J.M. Coetzee was not there as he remained in Australia and Sarah Waters was unwell so could not attend. Hilary Mantel was so interesting to watch as whilst she read from an extract of Wolf Hall she gesticulated wildly and acted out the reading through her hands and arms. She is incredibly witty and gave considered, honest answers to the questions.
I was really interested by Simon Mawer’s reading from The Glass Room, a novel I have not yet read and also Adam Fould’s reading from The Quickening Maze. I have to confess my mind wandered during A.S. Byatt’s reading from The Children’s Book which might be a sign that it is not going to be my cup of tea. However, A.S. Byatt herself was gripping, she seems a very formidable character but occasionally flashes of softness shine through the external hardness. She, like the other authors, was incredibly witty and a memorable quote from her was her talking about her Finnish translator “who read my book on the telephone [meaning iPhone I presume] whilst riding a bike on a pilgrimage to Santiago de Compostela.” A.S. Byatt was highlighting her astonishment at the way technology is changing reading, publishing and writing.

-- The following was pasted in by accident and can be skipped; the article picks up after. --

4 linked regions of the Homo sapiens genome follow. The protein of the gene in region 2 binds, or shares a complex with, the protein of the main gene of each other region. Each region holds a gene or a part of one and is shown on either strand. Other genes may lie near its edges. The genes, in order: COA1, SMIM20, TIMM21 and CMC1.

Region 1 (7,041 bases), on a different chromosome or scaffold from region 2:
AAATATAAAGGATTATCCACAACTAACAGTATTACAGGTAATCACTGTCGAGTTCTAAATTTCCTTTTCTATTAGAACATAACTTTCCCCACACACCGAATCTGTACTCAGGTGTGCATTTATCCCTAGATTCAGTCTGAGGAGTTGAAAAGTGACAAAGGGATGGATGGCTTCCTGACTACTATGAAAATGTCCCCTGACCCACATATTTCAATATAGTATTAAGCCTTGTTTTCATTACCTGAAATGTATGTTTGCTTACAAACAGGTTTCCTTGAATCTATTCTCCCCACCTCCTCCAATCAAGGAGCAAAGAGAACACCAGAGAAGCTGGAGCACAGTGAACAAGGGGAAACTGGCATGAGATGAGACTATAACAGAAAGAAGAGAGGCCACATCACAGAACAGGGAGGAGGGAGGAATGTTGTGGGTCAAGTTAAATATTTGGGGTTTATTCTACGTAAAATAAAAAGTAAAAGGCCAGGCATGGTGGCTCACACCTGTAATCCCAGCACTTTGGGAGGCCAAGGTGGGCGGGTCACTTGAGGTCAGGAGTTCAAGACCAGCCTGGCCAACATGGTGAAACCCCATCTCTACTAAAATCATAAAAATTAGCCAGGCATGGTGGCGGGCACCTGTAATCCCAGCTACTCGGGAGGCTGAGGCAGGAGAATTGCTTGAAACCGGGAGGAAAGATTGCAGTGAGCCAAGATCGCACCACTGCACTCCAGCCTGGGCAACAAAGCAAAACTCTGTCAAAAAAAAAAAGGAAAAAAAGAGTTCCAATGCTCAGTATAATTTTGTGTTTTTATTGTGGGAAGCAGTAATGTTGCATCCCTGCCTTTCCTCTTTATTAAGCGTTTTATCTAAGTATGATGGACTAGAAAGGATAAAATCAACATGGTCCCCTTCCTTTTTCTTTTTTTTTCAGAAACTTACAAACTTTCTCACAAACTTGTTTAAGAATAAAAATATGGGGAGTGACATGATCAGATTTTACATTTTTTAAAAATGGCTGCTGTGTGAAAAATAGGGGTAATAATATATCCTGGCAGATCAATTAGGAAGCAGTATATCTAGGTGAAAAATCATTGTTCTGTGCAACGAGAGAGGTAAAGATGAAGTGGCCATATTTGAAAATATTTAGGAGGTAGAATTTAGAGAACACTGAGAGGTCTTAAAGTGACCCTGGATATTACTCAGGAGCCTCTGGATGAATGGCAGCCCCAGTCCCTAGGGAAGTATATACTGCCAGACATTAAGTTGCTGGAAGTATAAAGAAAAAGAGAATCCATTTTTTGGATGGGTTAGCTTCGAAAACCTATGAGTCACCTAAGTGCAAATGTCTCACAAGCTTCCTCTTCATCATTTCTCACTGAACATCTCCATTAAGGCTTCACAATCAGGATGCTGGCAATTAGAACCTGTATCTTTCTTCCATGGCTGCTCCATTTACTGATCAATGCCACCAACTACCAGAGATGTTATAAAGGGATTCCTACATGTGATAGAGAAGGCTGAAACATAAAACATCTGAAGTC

When asked by the audience if they had read each other’s work they looked a bit sheepish as none of them had read each other’s except A.S. Byatt who had read them all and said that she could honestly say that they were all exceptional and that she was in very good company. Simon Mawer admitted that he needed to put some distance between himself and the Booker Prize process before he would pick up all the shortlisted novels. Adam Foulds said that it would be like thinking about his girlfriend’s ex-boyfriends, that they were all wonderful in ways that he could not match!
The novelists were also asked what they would be thinking during the five minutes before the winner was announced – all of them agreed that they would be finding the experience very surreal. A.S. Byatt said she would be “numb”, Simon Mawer said “relief that he would not be facing the flashing camera bulbs”, Hilary Mantel said she would need to look back on that time to be able to process it fully.
An audience member asked them about characterisation and if all their characters were completely made up – Simon Mawer answered that his characters are aspects of himself, he is playing a part many times over and A.S. Byatt agreed with him up to a point and said that she has little demons within herself through whom she looks out through her characters eyes. Adam Foulds and Hilary Mantel had based their protagonists on real people within history, John Clare and Thomas Cromwell so they hadn’t entirely invented their characters.